BEING vigilant about choking hazards is part and parcel of being a parent.
Most will know to supervise their tots when they're eating and are on high alert in case they put anything in their mouths.
But many might not understand the devastating reality of what it means for your child to choke on something and how quickly it can affect the rest of their body.
A new video put together by the medics behind Tiny Hearts Education shows how crucial it is to act quickly if your child chokes on a piece of food or an object.
In a recent post to their Instagram page, the baby and child first aid experts emphasised that "chocking is an emergency".
"Every second counts and the sooner you can act, the better the outcomes for your child," they wrote.
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An accompanying clip illustrated what happens minute-by-minute as a child chokes.
When someone is choking, it means that the oxygen supply to the lungs is obstructed, the first aiders explained.
This in turn cuts off the supply of oxygen to the brain.
The lack of oxygen to the brain has widespread ramifications for the rest of the body, which become more serious with every minute.
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If your child doesn't receive oxygen to their brain for one to three minutes, they'll lose consciousness, Tiny Hearts education explained.
After three minutes, the neurons in their brain will get damaged.
Permanent brain damage becomes much more likely after four minutes of your tot not being able to breathe.
And death could be imminent if your little one has something blocking their airway for more than five minutes.
After 10 minutes, the medics said your child could slip into a coma and lasting brain damage becomes 'almost inevitable' if their brain is still alive.
Survival becomes 'almost impossible' after 15 minutes.
This is why it's imperative that parents learn choking first aid, Tiny Hearts stressed.
First aiders have previously shared three major mistakes parents make when their child is choking, including sticking their fingers down their throat to dislodge whatever is stopping them from breathing.
They've also flagged 24 objects your likely have scattered around your home that you might not realise are choking hazards.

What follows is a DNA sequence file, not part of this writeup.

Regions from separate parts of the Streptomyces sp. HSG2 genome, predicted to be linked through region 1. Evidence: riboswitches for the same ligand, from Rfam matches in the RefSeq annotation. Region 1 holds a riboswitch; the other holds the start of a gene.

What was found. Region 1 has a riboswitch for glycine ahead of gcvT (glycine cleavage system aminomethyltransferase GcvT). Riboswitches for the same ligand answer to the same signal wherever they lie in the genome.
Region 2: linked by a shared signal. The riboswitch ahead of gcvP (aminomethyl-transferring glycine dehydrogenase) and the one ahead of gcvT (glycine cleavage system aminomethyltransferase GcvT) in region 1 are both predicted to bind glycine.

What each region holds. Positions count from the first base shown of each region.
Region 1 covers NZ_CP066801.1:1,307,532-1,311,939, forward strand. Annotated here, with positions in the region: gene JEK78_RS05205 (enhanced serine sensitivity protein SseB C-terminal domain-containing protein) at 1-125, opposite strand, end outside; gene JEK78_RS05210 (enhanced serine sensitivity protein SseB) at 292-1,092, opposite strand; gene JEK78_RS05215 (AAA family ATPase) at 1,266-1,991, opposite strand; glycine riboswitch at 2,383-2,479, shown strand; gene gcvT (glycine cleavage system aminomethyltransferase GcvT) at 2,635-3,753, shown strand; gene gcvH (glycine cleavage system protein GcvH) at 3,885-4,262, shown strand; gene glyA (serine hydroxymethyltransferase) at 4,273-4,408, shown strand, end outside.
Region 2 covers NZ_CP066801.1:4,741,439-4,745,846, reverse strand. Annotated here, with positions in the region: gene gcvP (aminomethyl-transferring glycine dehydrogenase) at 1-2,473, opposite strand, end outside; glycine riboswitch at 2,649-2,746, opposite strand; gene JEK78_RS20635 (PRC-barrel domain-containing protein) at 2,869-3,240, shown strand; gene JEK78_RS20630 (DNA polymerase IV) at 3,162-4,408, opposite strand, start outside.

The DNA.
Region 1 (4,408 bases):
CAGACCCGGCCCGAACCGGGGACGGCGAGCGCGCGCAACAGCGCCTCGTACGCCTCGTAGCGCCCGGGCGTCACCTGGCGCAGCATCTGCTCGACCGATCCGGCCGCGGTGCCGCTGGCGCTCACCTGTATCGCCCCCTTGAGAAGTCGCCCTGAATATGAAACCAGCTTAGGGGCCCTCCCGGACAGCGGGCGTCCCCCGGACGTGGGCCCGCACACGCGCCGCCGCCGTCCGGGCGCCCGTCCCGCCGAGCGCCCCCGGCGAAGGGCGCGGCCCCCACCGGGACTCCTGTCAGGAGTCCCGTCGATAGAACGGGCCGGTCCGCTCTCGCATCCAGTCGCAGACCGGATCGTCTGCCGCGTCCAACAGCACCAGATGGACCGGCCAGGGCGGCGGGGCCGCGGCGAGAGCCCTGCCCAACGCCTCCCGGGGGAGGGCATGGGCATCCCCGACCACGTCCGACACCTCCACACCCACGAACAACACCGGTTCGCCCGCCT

What to do if your child chokes
IF your child chokes, don’t panic and freeze immediately.
The NHS says if the child is coughing, encourage them to continue as they may be able to bring the object up. Don't leave them alone while this is happening.
But if their coughing is silent, they can't breathe properly or they don't bring anything up, get help immediately.
Use back blows on your tot if they're still conscious.
First aiders at St John Ambulance give the following advice based on the child’s age.
- Slap it out:
- Lay the baby face down along your thigh and support their head
- Give five back blows between their shoulder blades
- Turn them over and check their mouth each time
2. Squeeze it out:
- Turn the baby over, face upwards, supported along your thigh
- Put two fingers in the centre of their chest just below the nipple line; push downwards to give up to five sharp chest thrusts
- Check the mouth each time
3. If the item does not dislodge, call 999 or 112 for emergency help
- Take the baby with you to call
- Repeat the steps 1 and 2 until help arrives
- Start CPR if the baby becomes unresponsive (unconscious)
1. Cough it out
- Encourage the casualty to keep coughing, if they can
2. Slap it out
- Lean them forwards, supporting them with one hand
- Give five sharp back blows between the shoulder blades
- Check their mouth each time but do not put your fingers in their mouth
3. Squeeze it out
- Stand behind them with your arms around their waist, with one clenched fist between their belly button and the bottom of their chest
- Grasp the fist in the other hand and pull sharply inwards and upwards, giving up to five abdominal thrusts
- Check their mouth each time
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